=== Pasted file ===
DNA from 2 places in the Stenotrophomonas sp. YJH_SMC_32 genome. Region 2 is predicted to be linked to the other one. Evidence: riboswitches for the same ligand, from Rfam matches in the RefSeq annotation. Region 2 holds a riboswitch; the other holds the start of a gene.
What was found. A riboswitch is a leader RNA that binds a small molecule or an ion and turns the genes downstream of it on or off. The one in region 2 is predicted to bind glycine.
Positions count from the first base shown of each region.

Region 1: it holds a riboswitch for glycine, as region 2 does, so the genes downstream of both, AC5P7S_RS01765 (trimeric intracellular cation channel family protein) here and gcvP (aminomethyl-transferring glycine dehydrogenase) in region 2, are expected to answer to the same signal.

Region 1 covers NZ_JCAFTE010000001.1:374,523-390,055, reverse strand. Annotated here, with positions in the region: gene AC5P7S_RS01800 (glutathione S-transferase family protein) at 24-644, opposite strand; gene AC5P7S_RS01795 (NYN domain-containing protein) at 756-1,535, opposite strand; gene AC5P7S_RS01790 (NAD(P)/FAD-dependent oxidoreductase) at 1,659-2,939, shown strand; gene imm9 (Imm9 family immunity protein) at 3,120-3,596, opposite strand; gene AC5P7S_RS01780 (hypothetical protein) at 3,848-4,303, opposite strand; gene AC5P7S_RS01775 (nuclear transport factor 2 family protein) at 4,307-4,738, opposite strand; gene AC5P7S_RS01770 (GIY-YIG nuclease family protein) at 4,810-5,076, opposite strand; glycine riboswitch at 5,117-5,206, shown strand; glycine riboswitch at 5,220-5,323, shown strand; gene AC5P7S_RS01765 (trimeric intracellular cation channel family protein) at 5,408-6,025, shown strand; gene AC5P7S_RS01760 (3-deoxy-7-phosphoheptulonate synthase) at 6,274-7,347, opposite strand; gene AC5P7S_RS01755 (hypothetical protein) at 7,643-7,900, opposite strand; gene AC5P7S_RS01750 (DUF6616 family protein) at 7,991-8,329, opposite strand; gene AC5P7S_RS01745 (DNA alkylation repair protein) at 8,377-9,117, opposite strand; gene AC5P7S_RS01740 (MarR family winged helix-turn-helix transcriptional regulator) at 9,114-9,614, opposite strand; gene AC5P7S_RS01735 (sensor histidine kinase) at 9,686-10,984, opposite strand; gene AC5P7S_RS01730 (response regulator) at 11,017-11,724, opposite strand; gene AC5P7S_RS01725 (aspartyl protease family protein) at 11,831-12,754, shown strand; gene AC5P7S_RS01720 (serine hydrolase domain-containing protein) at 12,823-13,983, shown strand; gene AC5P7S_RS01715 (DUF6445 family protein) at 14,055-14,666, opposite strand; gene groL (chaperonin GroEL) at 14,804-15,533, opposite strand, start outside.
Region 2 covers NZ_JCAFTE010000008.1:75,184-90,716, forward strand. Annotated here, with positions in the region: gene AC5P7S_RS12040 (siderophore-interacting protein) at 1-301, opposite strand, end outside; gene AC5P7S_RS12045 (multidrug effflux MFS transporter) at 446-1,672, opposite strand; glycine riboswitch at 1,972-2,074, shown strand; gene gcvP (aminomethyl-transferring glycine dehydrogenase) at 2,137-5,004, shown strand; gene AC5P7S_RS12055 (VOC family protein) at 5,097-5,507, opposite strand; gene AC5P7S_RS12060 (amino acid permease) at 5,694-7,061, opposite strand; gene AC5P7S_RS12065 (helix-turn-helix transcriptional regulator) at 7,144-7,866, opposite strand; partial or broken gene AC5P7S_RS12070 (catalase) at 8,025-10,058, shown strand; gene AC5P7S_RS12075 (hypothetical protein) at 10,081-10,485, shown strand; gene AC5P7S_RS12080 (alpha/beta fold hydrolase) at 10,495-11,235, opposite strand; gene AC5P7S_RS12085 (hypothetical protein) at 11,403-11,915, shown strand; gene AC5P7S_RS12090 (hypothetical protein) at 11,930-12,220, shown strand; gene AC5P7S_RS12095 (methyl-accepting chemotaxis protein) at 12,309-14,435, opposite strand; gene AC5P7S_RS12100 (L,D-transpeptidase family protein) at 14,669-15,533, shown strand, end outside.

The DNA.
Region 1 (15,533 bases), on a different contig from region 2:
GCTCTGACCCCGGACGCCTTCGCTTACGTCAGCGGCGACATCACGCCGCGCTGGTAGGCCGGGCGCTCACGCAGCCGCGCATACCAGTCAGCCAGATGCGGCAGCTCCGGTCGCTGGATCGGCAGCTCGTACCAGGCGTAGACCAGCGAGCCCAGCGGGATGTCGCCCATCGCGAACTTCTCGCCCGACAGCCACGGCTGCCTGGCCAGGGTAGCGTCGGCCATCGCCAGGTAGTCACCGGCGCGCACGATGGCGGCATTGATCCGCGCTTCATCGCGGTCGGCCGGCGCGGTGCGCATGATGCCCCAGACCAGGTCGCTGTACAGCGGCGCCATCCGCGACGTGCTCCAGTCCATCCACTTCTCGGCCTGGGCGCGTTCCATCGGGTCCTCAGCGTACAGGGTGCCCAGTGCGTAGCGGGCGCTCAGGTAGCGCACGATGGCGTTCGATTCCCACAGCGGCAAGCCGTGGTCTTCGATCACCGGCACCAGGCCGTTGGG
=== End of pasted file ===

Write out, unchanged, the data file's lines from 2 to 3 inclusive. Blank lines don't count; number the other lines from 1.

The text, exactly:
What was found. A riboswitch is a leader RNA that binds a small molecule or an ion and turns the genes downstream of it on or off. The one in region 2 is predicted to bind glycine.
Positions count from the first base shown of each region.